Jewellers' Network

Freshwater Pearls

BY ARTHUR THOMAS


The freshwater pearls that are recovered from various varieties of unio mussels have enjoyed a long history of use in items of personal adornment.

The Romans, under Julius Caesar, invaded the Cassiterides or tin islands (Britain) in 55 BC in search of plunder and slaves. In addition to tin and zinc the islands were an important source of gold, silver, lead, wool and corn.

However the Romans did not discover the river pearls until 43 AD when the Emperor Claudius decided to occupy the islands and incorporate them into the Roman Empire.

Left to right: Irradiated Fresh-water, Biwa dragon pearls (monsters)

Britain

The islands were sparsely populated and the rivers flowed clean and sweet with little or no pollution. The quality of the river pearls that were collected and sent to Rome was so high that they were soon in demand.

Today the only ongoing British pearl production comes from the River Dee in Scotland. Fishing there is very restricted and the queen has the right of first refusal on any pearls that are found.   

Japan

Lake Biwa in Japan was another source of very fine Unio pearls that were found in a wide range of beautiful pastel hues. Since the production recovered from “wild” mussels was very limited an industry sprang up that involved farming the mussels. The mussels were much larger and longer lived than the marine “oysters” (actually Akoya pinctada or wing-shells) that are farmed in Japan, so it was possible to grow numerous pearls in a single organism. When a captive mussel was operated on numerous small fragments of outer mantle tissue were inserted into its body. The process of culturing non-nucleated cultured pearls was initially developed at Biwa. Mussels are filtering organisms and very vulnerable to even relatively low levels of pollution. Lake Biwa is situated on Honshu, the principal island of Japan and the pearl farms eventually fell victim to the advance of industrialisation.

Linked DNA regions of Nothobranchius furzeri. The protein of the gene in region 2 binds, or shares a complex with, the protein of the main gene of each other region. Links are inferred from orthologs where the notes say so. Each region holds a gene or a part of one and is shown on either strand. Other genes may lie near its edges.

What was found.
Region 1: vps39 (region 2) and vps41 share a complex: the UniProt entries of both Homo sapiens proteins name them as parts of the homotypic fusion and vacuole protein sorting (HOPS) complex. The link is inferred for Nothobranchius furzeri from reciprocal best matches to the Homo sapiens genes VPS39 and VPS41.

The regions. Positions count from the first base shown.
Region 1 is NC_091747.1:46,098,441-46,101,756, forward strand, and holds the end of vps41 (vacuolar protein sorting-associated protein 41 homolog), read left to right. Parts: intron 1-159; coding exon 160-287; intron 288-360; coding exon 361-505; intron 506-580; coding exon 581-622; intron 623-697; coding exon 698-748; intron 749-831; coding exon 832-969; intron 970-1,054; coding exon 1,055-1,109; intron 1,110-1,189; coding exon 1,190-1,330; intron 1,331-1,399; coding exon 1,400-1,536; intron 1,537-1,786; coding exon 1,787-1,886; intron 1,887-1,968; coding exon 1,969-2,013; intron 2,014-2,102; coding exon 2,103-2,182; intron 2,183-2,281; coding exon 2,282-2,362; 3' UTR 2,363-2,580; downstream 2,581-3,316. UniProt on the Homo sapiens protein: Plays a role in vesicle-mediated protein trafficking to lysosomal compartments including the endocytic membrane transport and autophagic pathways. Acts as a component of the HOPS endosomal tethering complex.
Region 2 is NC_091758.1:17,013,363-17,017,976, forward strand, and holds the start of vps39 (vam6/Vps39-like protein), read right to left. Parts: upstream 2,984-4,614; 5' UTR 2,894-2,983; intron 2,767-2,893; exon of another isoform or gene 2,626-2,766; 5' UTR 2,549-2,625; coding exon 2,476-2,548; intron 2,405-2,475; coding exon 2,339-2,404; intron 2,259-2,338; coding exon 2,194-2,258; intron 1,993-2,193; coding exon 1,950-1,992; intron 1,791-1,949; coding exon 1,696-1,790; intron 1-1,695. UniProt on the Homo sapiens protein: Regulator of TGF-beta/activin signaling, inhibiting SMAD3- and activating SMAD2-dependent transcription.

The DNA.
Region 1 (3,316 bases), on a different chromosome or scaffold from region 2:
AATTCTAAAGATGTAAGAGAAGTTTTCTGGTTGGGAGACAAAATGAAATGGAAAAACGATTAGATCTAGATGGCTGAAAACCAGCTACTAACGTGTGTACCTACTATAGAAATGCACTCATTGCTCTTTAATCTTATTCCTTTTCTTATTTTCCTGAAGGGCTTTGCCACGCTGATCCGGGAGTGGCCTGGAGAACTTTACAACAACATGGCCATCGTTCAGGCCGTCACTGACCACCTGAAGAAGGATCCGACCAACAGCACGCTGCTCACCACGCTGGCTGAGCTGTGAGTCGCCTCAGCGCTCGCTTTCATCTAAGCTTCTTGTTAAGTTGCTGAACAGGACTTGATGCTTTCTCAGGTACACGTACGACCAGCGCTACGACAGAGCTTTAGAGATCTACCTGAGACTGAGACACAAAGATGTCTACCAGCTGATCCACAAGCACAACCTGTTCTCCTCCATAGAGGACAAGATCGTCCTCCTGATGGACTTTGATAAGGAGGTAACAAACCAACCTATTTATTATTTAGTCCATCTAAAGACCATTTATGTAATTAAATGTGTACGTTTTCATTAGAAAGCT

Left to right: Biwa pearls belted, Chinese dyed rice-crispie pearls, Fresh-water button pearls, China

China

For centuries the Buddhist monks of China created small medallions of Lord Buddha that were cast in lead and then coated with pearly nacre. Slivers of bamboo were used to make an opening between the body of a mussel and its shell so they could insert a small lead medallion before returning it to the stream-bed. The mussels were left for a protracted period before the monks lifted them to remove the coated medallions.

The initial production of tissue-nucleated fresh-water culture from China bore a marked resemblance to rice-crispies. They were obviously very inexpensive being dyed on the strand in unrealistic hues. Pearls do not accept dye uniformly therefore a better product could have been created by selecting and matching the pearls before they were made up into strands.

Chinese pearl production has improved dramatically since those early days.  The shapes are attractive, the coating is uniform and artificial treatment to enhance their colouring is subtle.

The successful culturing of fine quality spherical mussel pearls was a major breakthrough for the Chinese industry. The process involved requires both skill and a great deal of patience.

Fortunately the Chinese are famous for their possession of the later virtue and unio mussels are a very long-lived species. In fact scientific estimates of their life span range from seventy to one hundred and thirty years.

To briefly summarise the process that is involved in producing the round pearls. Coin-shaped nuclei accompanied by sections of donor mantle tissue are implanted into the mussels. The mussels are then returned to the river or lake where they can recover from the operation and begin building a nacreous coating on the implants. After two years they are lifted, the ‘coin-pearls’ are harvested and spherical nuclei are implanted in the pearl sacs that have been created.

It generally requires a further two years for the spherical nuclei to receive a substantial coating of nacre. This process is capable of yielding fine quality, round to near-round cultured pearls of 10.0 – 15.5mm diameter.

This process is believed to have the capability to produce 15.0 – 20.0mm round to slightly off-round cultured pearls that will make inroads into the South-Sea Pearl Market.


ARTHUR THOMAS

Fellow, Gem-A(GtBr)  /  Graduate gemologist GIA (USA)  /  Certified Evaluator (SA)
Email: arthurthomasgems@gmail.com  /  Tel: (011) 784 0172  /  Cell: (082) 469-6024